There is however a clear policy argument behind this. Tax benefits do not come free. For the normal person, the benefits obtained through self-employed status come at a cost of financial instability and/or risk. HMRC, by forcing partners to increase their personal risk, are making partners pay for the benefits they obtain. Why they wish to do this is however unclear. The only real winners are the banks that finance law firms: an increase in capital from individual partners diminishes their risk.

A comparison between an LLP and a limited company is useful here and raises much bigger questions over what tax partners should be paying. While partners provide a service to the firm much like an employee, they are also equivalent to a shareholder in a company. Shareholders who take their share of profits by virtue of a dividend pay a much lower rate of tax than they would as an employee. In fact, many contractors set themselves up as a one-man limited company, pay themselves a nominal salary as a director, and take the majority of their profits out through dividends. The same can be applied to companies set up by several persons; the company pays a nominal salary and the rest via dividends according to the size of their shareholding.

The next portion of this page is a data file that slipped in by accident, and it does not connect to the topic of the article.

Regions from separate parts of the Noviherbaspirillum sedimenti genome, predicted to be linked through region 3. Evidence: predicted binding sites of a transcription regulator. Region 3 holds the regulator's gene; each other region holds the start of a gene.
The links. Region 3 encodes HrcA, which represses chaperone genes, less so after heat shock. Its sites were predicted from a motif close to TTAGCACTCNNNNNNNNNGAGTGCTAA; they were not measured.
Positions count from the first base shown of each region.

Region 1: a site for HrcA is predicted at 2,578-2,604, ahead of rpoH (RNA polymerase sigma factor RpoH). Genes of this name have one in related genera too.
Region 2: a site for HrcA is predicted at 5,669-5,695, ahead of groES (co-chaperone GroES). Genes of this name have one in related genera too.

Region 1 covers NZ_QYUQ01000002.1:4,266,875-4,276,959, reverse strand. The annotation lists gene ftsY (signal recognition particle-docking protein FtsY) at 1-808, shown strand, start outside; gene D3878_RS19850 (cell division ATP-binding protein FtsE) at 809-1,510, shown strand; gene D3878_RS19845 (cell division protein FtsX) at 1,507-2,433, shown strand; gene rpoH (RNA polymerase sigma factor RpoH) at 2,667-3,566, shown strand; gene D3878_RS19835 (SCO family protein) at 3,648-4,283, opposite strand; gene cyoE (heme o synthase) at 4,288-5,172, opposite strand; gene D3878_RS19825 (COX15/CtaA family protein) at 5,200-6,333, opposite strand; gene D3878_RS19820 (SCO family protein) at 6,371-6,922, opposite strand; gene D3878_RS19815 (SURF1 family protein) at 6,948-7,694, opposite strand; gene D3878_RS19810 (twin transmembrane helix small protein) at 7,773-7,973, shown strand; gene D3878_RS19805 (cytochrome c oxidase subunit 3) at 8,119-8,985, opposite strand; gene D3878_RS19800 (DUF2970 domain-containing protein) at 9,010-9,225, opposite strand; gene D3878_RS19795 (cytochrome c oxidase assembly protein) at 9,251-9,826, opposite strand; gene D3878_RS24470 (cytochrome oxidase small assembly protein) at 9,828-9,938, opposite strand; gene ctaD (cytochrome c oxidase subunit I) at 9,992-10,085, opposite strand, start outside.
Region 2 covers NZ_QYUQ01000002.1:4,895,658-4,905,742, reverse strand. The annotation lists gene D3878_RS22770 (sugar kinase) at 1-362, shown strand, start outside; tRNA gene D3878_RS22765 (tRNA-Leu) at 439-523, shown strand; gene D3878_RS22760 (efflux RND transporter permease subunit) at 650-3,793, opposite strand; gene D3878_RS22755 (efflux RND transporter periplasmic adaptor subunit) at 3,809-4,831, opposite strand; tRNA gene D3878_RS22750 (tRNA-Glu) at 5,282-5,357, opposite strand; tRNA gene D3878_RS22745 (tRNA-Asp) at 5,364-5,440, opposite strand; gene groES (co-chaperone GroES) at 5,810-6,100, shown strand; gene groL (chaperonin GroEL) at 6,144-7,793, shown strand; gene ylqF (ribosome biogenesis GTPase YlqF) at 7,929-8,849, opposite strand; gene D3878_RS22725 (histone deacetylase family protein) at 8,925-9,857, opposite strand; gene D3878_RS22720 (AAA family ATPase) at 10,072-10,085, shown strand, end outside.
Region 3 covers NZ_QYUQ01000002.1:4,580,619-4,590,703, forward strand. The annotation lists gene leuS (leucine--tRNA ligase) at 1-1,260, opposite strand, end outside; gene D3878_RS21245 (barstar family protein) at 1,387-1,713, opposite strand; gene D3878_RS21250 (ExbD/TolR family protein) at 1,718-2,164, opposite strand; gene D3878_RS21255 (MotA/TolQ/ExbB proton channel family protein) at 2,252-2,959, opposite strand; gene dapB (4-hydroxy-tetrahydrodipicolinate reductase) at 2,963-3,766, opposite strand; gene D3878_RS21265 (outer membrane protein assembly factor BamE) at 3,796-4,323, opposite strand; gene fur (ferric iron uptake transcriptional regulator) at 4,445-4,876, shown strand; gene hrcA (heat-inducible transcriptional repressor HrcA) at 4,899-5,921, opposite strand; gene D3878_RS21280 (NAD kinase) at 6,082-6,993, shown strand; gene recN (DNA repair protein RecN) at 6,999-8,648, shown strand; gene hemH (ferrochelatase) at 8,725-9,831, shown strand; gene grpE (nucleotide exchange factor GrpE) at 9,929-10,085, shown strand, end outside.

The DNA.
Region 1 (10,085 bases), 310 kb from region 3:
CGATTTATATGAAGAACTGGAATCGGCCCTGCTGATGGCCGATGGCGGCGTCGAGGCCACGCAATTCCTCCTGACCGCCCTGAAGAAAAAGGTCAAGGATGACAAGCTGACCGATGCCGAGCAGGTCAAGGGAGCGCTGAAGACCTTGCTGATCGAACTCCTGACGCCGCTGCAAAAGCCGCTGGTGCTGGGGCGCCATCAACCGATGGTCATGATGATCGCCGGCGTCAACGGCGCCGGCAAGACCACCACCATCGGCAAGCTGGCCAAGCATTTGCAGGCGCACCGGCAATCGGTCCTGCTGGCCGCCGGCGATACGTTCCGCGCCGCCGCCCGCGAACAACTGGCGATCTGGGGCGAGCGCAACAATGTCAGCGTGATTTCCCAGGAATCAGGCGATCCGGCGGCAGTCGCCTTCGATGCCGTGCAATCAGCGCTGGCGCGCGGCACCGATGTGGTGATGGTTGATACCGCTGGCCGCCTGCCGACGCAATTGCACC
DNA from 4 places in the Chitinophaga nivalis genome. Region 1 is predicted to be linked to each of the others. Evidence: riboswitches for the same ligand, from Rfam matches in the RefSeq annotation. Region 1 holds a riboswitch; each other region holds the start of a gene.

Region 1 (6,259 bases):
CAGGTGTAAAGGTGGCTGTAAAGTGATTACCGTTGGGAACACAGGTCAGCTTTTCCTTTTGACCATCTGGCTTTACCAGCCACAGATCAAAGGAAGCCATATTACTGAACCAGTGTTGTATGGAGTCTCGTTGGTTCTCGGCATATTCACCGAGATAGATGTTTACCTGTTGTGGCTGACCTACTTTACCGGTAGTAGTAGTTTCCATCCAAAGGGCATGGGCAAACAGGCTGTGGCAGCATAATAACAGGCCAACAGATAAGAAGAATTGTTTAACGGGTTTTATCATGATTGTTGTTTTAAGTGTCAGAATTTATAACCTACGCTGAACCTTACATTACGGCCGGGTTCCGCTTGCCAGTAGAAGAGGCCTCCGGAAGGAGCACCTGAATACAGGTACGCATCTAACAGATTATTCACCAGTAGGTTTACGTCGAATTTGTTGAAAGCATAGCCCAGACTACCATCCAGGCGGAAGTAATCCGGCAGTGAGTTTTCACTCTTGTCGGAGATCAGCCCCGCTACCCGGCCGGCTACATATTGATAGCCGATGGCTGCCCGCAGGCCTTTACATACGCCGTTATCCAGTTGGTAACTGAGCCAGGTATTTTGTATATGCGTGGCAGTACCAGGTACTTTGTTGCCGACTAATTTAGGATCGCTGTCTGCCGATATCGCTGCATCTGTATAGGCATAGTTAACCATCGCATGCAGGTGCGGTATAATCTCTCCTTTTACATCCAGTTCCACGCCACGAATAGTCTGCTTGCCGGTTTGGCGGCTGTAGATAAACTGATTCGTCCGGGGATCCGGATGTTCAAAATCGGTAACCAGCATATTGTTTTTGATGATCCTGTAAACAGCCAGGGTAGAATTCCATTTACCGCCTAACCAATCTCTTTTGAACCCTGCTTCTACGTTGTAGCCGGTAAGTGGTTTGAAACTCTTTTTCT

Why should a company shareholder have the privilege of paying a much lower rate of tax, where a partner cannot even operate under self-employed status? Perhaps this could be the incentive many firms need to convert to a limited company under an ABS…

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Tagged: Legal Business, Tax Law